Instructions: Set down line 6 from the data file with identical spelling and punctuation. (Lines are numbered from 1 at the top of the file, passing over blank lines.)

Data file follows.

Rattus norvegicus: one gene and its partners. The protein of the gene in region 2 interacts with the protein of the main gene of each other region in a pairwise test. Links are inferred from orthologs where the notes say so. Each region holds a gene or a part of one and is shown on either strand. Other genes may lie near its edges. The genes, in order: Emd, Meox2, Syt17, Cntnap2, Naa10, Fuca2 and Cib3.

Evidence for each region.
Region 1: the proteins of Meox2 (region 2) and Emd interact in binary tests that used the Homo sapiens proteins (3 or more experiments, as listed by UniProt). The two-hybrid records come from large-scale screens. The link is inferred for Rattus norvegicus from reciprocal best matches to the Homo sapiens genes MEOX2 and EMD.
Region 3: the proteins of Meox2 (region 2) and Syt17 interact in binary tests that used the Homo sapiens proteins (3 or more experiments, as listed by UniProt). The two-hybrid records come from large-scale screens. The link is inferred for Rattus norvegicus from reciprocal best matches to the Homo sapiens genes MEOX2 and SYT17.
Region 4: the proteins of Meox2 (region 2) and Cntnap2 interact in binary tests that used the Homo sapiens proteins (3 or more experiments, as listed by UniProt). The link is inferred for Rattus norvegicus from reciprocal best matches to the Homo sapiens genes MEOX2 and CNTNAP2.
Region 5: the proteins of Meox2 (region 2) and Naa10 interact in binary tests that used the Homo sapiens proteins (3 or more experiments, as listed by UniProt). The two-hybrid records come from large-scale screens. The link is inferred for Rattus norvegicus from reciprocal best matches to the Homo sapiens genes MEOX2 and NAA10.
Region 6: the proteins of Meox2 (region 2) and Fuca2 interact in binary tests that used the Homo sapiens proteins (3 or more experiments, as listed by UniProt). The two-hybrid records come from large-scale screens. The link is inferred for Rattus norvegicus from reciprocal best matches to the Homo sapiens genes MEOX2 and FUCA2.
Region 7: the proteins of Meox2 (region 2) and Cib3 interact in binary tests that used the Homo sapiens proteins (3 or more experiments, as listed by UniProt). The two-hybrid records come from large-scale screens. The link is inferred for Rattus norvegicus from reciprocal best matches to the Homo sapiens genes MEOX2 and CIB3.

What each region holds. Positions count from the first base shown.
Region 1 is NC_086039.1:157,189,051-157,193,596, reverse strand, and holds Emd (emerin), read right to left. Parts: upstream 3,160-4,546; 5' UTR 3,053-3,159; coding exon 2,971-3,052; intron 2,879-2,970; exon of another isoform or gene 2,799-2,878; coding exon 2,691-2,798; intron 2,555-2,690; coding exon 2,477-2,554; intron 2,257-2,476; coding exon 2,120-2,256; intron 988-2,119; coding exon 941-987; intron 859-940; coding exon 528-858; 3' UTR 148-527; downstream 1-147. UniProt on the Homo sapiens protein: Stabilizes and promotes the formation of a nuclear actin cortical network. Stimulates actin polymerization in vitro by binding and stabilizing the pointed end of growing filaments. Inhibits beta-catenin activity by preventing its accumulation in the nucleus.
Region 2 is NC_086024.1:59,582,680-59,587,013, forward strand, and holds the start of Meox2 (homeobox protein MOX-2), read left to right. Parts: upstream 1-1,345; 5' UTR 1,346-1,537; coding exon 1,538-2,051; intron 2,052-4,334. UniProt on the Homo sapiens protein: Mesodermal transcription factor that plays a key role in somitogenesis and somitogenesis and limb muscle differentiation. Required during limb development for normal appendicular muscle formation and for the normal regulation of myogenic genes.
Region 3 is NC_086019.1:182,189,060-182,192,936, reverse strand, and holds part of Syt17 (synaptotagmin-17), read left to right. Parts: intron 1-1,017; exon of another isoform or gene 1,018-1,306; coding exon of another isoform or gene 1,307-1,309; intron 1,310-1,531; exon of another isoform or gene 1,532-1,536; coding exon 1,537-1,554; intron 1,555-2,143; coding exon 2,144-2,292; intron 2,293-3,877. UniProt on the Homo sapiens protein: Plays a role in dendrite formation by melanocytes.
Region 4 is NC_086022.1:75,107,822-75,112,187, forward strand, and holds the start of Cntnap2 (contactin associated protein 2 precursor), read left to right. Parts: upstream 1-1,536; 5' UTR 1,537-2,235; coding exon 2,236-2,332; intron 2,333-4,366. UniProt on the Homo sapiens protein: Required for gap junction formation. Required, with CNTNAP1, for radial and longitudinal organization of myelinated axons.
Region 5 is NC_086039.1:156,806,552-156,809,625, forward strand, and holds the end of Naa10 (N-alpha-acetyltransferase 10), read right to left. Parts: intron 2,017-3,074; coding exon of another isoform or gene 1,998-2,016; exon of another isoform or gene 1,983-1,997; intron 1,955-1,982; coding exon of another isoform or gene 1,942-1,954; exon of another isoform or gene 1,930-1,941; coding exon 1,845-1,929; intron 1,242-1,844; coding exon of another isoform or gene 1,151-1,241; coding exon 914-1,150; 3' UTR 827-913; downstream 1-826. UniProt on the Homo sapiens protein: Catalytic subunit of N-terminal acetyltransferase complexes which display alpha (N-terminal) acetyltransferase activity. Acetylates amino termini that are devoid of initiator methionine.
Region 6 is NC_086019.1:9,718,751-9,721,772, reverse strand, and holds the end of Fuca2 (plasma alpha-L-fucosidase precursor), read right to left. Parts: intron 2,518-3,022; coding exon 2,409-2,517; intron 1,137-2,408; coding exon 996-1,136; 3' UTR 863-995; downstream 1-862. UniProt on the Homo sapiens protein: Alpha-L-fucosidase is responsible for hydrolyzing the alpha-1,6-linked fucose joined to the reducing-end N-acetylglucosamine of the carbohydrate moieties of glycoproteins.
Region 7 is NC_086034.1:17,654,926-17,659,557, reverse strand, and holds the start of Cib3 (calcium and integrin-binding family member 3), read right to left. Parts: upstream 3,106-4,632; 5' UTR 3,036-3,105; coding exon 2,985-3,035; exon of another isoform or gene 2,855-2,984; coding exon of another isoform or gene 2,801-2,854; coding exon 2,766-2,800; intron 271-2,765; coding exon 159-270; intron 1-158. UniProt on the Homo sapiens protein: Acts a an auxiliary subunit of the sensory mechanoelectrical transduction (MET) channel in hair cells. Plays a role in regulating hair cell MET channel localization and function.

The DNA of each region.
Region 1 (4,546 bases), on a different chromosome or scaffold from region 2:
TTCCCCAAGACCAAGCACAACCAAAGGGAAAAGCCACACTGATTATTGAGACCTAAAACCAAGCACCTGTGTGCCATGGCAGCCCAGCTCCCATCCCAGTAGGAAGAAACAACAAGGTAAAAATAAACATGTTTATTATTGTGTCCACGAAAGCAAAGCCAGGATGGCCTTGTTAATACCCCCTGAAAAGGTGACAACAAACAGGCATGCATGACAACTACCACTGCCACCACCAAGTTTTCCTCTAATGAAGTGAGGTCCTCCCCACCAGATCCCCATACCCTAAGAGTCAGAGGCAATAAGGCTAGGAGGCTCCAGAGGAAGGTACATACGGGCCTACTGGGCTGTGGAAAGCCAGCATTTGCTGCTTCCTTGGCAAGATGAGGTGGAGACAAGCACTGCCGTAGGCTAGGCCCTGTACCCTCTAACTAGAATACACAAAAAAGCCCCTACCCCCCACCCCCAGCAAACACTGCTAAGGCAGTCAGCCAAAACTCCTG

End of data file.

Region 5: the proteins of Meox2 (region 2) and Naa10 interact in binary tests that used the Homo sapiens proteins (3 or more experiments, as listed by UniProt). The two-hybrid records come from large-scale screens. The link is inferred for Rattus norvegicus from reciprocal best matches to the Homo sapiens genes MEOX2 and NAA10.